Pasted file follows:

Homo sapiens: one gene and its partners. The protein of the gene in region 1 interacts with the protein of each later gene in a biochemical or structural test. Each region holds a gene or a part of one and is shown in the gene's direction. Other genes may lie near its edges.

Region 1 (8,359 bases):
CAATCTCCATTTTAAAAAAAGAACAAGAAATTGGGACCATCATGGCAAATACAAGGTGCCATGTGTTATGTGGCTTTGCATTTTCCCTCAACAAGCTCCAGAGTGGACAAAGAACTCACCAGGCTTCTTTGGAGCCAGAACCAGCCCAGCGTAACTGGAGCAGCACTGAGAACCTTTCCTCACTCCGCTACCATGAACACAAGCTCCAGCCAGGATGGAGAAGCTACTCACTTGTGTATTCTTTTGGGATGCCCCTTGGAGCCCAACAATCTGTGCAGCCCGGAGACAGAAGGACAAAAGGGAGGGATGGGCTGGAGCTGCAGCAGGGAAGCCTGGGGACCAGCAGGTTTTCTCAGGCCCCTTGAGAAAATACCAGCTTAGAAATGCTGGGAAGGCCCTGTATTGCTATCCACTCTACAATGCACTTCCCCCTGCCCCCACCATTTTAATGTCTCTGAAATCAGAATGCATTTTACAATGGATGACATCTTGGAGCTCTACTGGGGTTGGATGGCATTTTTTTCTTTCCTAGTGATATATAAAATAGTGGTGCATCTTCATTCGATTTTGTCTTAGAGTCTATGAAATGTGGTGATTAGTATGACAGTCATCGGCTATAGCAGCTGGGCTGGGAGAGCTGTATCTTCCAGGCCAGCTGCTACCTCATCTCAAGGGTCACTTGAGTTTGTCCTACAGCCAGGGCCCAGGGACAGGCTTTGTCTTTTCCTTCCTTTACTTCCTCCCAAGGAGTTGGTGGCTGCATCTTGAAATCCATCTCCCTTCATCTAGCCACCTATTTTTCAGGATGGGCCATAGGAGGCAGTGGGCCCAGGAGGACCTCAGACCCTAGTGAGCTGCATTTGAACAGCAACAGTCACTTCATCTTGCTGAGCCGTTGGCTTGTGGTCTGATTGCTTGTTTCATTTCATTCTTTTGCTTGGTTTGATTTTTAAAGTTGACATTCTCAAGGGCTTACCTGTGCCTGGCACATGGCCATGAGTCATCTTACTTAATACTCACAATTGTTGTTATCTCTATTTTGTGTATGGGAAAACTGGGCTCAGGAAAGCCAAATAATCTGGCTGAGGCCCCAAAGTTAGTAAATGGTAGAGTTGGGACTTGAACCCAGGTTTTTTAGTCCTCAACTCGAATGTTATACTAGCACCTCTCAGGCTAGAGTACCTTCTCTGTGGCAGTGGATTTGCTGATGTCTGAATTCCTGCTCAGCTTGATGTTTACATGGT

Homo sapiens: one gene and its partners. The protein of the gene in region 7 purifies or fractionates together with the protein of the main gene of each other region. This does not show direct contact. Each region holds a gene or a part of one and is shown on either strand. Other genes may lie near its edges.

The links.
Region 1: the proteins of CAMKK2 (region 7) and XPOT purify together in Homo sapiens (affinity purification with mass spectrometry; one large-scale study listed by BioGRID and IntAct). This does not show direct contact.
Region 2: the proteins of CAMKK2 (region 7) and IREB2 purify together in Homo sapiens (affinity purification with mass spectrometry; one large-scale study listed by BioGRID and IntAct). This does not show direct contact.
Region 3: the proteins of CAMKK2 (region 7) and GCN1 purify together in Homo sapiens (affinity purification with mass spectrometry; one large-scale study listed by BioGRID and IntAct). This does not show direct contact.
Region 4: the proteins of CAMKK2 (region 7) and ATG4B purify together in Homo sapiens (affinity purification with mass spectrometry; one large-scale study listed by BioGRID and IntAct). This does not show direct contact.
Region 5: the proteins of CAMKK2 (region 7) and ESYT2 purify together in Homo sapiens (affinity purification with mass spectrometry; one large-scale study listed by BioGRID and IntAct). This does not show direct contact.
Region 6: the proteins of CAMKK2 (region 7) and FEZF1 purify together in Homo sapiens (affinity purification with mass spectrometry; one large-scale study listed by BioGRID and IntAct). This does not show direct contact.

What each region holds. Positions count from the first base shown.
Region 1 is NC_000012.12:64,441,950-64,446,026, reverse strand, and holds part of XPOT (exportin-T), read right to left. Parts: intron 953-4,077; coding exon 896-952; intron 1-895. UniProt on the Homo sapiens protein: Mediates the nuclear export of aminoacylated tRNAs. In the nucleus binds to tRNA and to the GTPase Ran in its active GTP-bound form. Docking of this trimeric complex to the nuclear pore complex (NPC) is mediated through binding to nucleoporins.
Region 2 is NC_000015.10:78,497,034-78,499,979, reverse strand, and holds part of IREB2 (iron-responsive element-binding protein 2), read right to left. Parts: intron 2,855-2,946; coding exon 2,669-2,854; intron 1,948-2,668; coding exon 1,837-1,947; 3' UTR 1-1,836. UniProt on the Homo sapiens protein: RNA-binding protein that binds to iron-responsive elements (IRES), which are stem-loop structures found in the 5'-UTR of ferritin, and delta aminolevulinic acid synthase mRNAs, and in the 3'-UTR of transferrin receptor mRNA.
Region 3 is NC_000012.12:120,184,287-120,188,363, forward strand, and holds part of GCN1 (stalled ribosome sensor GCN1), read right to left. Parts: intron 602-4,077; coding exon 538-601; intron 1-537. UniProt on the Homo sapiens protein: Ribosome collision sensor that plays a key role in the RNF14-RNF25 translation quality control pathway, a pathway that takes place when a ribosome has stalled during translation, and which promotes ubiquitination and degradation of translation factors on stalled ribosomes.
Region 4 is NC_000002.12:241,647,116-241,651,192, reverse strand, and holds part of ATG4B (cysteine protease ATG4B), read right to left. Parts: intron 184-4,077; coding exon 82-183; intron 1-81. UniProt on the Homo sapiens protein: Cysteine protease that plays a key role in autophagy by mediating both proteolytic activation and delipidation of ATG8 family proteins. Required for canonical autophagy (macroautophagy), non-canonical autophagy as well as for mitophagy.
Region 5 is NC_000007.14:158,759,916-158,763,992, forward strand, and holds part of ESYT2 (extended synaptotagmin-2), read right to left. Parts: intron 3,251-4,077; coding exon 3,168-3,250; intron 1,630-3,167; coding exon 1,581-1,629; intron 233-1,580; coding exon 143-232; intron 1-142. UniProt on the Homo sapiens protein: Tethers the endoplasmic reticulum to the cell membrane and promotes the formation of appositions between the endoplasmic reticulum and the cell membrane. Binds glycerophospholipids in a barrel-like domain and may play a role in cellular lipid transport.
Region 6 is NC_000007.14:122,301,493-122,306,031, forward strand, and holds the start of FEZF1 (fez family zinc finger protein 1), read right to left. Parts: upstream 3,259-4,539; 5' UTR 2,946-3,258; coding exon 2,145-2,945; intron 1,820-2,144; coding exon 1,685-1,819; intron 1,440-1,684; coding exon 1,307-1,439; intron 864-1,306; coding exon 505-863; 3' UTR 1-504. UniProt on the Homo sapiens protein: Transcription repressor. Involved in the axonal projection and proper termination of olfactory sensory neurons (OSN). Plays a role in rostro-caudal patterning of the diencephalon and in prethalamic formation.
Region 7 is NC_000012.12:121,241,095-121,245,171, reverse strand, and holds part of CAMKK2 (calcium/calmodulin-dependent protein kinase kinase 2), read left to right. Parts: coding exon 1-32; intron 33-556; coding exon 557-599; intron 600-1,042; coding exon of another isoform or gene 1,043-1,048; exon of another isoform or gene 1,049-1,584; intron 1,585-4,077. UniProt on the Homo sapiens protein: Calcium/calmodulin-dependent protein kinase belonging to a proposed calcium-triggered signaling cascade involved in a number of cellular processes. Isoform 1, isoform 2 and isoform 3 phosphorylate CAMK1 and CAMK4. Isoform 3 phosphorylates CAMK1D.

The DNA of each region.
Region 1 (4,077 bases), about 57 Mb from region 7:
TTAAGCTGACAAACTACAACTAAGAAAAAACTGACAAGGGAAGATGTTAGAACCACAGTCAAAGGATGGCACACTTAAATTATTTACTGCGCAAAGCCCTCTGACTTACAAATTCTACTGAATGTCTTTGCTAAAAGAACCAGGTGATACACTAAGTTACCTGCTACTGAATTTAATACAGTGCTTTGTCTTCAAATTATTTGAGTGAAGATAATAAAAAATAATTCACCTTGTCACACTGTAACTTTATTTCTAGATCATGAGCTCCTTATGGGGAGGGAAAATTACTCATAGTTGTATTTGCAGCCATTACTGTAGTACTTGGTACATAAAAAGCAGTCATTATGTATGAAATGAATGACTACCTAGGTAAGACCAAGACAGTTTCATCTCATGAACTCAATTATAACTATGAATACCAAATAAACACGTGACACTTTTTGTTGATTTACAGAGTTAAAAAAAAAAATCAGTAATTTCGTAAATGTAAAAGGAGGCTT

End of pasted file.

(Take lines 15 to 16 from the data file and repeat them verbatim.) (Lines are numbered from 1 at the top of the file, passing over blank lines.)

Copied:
Region 3 is NC_000012.12:120,184,287-120,188,363, forward strand, and holds part of GCN1 (stalled ribosome sensor GCN1), read right to left. Parts: intron 602-4,077; coding exon 538-601; intron 1-537. UniProt on the Homo sapiens protein: Ribosome collision sensor that plays a key role in the RNF14-RNF25 translation quality control pathway, a pathway that takes place when a ribosome has stalled during translation, and which promotes ubiquitination and degradation of translation factors on stalled ribosomes.
Region 4 is NC_000002.12:241,647,116-241,651,192, reverse strand, and holds part of ATG4B (cysteine protease ATG4B), read right to left. Parts: intron 184-4,077; coding exon 82-183; intron 1-81. UniProt on the Homo sapiens protein: Cysteine protease that plays a key role in autophagy by mediating both proteolytic activation and delipidation of ATG8 family proteins. Required for canonical autophagy (macroautophagy), non-canonical autophagy as well as for mitophagy.